The 3 questions aren’t about solving the problem—they’re about connecting with your kid

Parents of tweens and teens already know how challenging those years can be. As kids grow up and start to learn to be independent humans, the way they express that they’re independent humans isn’t always ideal. Tantrums, talking back, attitude, etc.—you’ve seen it all. And when they get upset, it can be like an impenetrable steel wall going up around them. Thankfully, mom and parenting coach Dr. Chelsey Hauge-Zavaleta has an amazing tip for chipping away at that wall when you have an angry big kid—and all it takes to start is asking three questions.

Dr. Hauge-Zavaleta shared the “three yes questions” technique in a TikTok video that promptly went viral because it’s pretty much genius.


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♬ original sound – Dr. Chelsey Hauge-Zavaleta

“My favorite parenting tool for big kids or teens is called the three yeses,” she says in the video, then goes on to explain, “Let’s say your big kid or teen is mad, upset, frustrated, pissed off at you, all the things. Maybe you have an idea of what you should say or what the consequence should be, what they should do differently or how to fix it. Maybe you even want to lecture them.”

She continues, “Hold up! We’re going to do the three yeses instead. This is not a tool that’s going to fix everything, but it is a tool that’s going to create connection, and we’re going to use the connection to help your big kid or teen regulate and then resolve the issue on their own. Here’s how it goes.”

The key, Dr. Hauge-Zavaleta explains, is to get out of your own perspective and see things from your child’s point of view. Then, give them three questions they can say yes to from their point of view.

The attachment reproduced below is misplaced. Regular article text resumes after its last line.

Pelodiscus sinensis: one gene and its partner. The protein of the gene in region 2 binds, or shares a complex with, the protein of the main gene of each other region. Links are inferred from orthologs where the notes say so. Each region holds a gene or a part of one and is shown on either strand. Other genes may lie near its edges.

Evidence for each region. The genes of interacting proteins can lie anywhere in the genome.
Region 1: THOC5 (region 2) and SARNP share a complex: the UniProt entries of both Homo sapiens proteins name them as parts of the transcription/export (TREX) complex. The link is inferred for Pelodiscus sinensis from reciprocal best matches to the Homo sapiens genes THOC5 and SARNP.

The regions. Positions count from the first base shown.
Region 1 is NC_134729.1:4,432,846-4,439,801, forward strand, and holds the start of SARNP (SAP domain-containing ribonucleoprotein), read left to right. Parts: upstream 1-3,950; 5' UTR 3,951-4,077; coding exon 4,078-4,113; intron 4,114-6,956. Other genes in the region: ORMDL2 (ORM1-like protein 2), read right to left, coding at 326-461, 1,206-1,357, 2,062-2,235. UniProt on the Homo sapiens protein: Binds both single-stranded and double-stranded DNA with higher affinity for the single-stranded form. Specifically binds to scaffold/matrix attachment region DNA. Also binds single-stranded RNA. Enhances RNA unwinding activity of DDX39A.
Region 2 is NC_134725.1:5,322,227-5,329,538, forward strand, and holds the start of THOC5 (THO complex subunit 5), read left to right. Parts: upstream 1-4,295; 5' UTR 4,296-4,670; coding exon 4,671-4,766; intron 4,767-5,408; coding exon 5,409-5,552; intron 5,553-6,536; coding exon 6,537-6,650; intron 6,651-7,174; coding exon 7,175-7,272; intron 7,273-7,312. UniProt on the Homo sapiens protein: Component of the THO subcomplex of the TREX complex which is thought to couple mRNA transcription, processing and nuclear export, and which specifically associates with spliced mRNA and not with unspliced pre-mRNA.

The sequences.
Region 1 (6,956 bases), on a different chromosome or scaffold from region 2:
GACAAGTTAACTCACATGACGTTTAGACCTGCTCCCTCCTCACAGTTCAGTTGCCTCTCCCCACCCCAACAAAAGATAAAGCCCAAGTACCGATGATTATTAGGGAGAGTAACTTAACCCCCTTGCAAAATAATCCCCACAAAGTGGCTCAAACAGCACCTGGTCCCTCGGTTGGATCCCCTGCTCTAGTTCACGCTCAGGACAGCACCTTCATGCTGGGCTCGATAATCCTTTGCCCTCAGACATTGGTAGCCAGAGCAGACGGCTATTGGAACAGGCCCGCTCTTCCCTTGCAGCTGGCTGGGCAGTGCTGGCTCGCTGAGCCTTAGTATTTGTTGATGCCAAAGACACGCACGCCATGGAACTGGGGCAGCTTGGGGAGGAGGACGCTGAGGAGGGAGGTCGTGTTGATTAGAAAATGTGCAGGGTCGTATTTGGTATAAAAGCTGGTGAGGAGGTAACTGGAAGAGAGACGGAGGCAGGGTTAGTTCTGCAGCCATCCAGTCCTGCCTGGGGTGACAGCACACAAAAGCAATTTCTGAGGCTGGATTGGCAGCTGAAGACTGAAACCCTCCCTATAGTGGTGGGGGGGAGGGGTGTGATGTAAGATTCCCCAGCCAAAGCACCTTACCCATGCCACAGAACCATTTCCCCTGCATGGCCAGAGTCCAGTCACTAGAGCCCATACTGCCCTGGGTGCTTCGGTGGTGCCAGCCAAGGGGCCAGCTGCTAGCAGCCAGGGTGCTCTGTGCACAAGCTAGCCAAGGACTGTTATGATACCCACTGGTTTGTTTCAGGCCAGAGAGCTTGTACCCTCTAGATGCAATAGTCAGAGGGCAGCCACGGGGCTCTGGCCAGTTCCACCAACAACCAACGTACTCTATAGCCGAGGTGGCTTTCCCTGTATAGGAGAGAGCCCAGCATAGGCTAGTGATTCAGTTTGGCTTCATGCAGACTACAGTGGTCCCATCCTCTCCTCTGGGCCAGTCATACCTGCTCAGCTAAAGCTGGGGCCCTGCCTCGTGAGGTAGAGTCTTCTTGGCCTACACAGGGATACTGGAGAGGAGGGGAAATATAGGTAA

She gives an example: a family goes on a yearly vacation to a cabin with their grandparents and teen daughter, who has always been able to bring a friend, but because of COVID, she couldn’t this year. So while the family plays board games downstairs, she’s hiding in a bedroom, refusing to play. Mom wants to unplug the wifi, but instead, she goes to the bedroom to try the three yeses.

“I might say three statements like this: ‘Wow. You really wanted to bring a friend. You do not want to go downstairs and play those babyish games. You’re counting the days til we go home.’ That’s it. Three. Then you get to be quiet. If your big kid or teen doesn’t respond, but you can feel in the air that there’s a shift, great. This builds the connection just a little bit.” (If you’ve got it wrong, you have to own up to misunderstanding, which still opens the door.) At that point, after talking more, the mom was able to ask, “Okay, what can we do here?”—putting the ball in the daughter’s court. The daughter determined that she could join the family for one game. A perfect solution? No. But it’s a vast improvement.

Dr. Hauge-Zavaleta explains that the questions and connection create a foundation: the daughter feels heard and understood, and the mom opens a door to communicate with her so they can come to an agreement. It doesn’t guarantee smooth sailing free of conflict, but it helps them both reach a point where they better understand each other’s perspectives.

It’s not a magic bullet that will solve all communication problems, but it’s a good place to start—and all it takes is three questions.

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